Monthly Archives: April, 2020

Letters Xenobalanus
by Anne Adams (1940-2007)

Ever since I was a kid I’ve been interested in the nature of creative thinking. Where does it come from? Can it be learned? Can it be taught? I’ve been curious about my own periods of creative intuition and creative ineptitude. I’ve also been interested in the difference between “wild child” creativity and mature creative self-management.

Most of our creativity takes place in the right back corner of our brains. In addition, many folks are able to toss the creative ball both fore and aft and port and starboard.

Letters Sound of Silence, 1978
25 1/8 x 35 5/16 inches
by Charles White (1918 - 1979)

While taking a turn in the garden yesterday, I discovered the tiny, pricked egg of a song sparrow in the grass. Too small to have been made by the chick, the pinhole must have come from another, predator bird in search of a smoothie. “Hopefully his siblings had success,” said a friend, when I sent her the image. With all of us in our individual rooms, the now all-day polyphony of happy birds in the garden tells me she’s right.

Letters Casanova, Haafell, Iceland, 2014
Archival pigment print
39 × 52 inches
by R.J. Kern (b. 1978)

Some artists report periods of general anxiety that come and go during their careers. The condition may include heart palpitations, sleeplessness, panic attacks, depression and feelings of inadequacy. While some of these are just part of living, they can also be brought on by the insecure and sometimes difficult nature of the artist’s life. There’s that nagging fear that work is not coming up to expectations. There can be fear of change as well as fear of stagnation. Fact is that shadowy fears and tensions can block creativity, interfere with productivity, and drag down quality.

Letters Illustration for Gabriel García Márquez's One Hundred Years of Solitude, commissioned for the 50th anniversary of its publication by Penguin Random House Grupo Editorial (Spain), 2017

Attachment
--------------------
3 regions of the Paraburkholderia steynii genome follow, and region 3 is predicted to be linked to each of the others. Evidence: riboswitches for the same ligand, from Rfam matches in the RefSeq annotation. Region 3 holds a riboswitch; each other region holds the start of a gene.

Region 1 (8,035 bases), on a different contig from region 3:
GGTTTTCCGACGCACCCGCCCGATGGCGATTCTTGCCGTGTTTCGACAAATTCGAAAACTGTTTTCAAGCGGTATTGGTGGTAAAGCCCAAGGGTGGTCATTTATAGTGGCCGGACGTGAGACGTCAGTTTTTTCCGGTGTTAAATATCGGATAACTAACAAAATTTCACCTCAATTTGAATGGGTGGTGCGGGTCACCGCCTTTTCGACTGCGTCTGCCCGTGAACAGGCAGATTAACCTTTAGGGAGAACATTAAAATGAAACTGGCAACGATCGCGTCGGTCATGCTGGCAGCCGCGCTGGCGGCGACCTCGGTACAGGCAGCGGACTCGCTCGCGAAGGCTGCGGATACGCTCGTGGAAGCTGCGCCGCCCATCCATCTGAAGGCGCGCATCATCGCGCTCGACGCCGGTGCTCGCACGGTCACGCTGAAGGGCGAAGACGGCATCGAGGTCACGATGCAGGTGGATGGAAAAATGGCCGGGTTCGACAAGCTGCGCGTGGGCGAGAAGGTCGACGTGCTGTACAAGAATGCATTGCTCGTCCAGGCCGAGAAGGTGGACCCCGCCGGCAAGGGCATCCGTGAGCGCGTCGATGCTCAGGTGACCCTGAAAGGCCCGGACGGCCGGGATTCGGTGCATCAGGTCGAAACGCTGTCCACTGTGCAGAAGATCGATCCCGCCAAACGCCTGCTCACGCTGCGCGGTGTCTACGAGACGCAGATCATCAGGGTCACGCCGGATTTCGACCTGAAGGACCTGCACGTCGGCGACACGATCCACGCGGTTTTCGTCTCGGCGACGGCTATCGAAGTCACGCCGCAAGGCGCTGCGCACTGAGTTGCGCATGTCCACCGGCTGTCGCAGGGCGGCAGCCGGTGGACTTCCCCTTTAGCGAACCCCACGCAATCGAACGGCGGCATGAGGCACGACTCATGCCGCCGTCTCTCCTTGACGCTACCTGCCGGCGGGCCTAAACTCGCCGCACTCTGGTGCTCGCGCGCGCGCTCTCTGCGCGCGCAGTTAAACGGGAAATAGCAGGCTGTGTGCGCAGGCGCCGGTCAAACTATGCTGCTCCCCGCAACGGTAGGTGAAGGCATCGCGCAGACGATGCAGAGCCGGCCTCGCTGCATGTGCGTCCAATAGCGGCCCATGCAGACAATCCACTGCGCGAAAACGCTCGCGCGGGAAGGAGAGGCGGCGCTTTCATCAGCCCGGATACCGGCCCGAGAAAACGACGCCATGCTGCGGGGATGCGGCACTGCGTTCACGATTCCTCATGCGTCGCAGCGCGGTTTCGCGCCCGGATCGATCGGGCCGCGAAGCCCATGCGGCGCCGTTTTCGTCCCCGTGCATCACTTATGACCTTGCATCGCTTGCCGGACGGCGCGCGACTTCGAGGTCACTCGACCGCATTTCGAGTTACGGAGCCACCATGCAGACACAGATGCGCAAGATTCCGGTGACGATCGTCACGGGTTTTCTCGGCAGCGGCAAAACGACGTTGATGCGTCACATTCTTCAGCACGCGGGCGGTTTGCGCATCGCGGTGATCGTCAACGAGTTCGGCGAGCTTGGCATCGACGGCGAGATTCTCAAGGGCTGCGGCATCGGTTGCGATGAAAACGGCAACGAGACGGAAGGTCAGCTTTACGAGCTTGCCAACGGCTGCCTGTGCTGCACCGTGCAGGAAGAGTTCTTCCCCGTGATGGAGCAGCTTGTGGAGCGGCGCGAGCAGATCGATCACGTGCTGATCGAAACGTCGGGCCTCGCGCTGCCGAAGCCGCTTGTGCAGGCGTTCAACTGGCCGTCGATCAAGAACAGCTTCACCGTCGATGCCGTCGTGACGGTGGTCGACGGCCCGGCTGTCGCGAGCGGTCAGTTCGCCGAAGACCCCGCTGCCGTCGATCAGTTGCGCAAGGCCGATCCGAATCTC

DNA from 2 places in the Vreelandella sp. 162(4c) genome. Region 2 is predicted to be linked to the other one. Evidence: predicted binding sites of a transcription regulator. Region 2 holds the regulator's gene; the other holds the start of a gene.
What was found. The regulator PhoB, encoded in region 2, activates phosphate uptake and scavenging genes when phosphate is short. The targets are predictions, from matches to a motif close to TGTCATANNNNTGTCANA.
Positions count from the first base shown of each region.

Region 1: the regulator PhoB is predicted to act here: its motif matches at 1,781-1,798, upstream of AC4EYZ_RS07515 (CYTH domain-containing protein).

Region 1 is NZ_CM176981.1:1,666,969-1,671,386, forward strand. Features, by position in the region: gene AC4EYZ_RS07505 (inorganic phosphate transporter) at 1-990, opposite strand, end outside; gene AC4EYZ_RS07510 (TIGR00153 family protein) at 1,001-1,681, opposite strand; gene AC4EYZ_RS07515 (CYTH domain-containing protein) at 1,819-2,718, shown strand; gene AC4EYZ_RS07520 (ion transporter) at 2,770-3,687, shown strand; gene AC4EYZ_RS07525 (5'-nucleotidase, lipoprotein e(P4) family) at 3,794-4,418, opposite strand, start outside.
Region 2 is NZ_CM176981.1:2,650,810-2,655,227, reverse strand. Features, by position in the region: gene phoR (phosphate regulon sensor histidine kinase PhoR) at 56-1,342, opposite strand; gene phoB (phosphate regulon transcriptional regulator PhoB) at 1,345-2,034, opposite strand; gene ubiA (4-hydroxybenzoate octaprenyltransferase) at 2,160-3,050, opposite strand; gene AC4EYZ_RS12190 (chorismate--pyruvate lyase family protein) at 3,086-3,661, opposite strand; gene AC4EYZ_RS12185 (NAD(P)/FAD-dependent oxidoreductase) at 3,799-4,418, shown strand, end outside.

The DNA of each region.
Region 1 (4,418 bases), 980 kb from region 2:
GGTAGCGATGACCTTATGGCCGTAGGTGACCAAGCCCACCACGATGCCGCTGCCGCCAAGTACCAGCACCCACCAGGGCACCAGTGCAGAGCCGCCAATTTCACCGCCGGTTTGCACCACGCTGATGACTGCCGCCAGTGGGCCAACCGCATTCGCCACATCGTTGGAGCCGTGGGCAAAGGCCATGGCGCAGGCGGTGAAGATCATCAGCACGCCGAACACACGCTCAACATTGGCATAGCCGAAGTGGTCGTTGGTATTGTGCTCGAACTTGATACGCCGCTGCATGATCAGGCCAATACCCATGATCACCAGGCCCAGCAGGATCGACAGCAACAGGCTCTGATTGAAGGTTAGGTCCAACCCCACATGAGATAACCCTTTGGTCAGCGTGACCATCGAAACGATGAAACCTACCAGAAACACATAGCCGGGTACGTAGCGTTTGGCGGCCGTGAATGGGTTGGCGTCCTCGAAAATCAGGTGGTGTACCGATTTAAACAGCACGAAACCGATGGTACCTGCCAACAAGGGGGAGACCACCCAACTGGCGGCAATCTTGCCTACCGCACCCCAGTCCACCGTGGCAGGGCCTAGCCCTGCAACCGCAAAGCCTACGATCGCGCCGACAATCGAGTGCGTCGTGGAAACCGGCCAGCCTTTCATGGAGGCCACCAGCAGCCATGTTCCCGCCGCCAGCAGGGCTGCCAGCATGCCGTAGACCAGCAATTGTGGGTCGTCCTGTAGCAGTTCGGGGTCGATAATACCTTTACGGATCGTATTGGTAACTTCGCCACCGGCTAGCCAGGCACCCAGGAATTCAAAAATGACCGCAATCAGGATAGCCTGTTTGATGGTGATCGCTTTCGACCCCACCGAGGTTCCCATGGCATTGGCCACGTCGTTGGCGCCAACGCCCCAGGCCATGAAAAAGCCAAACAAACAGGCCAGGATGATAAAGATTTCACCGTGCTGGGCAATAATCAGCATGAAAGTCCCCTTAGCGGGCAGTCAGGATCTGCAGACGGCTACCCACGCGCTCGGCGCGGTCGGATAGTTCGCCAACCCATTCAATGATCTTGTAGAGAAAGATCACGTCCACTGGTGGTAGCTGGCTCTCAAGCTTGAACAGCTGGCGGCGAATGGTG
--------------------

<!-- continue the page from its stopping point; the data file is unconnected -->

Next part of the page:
by London-based, Chilean illustrator Luisa Rivera

A childhood friend messaged, “How’s your creative process doing at this time?” I replied that I hadn’t heard a single complaint from an artist about self-isolation, myself included. What I’d noticed instead were artists experiencing a collective, organic re-assessment of what their work means and their art’s purpose. I’d been reading about a guru who’d suggested that whoever we were before the pandemic would only be magnified during self-isolation. I thought perhaps the same could be said for our work, or maybe the crisis would instead crack open a global, creative breakthrough. In art, these breakthroughs can be total reinvention or a leap from the springboards we’ve been building. Here are a few ideas:

Letters Professor and activist Dr. Kristin Lawler poses for 'Words At The Window: Self Isolation And The Coronavirus', a portrait series by Shutterstock Staff Photographer, Stephen Lovekin, shot around the Ditmas Park neighborhood of Brooklyn, New York.

In art critic Jerry Saltz’s recent dirge for the art world, he welcomes the return of art made at the kitchen table. “For now, there aren’t big studios, dozens of artist assistants working on one artist’s work, whole staffs keeping track of it all,” writes Jerry. Instead, he says, art is retreating to domestic spaces — in the fray with cooking and children and laundry and gardening, and being made by hand by one person at a time. “This is how our species made most things over the last 50,000 years. Creativity was with us in the caves; it’s in every bone in our bodies.”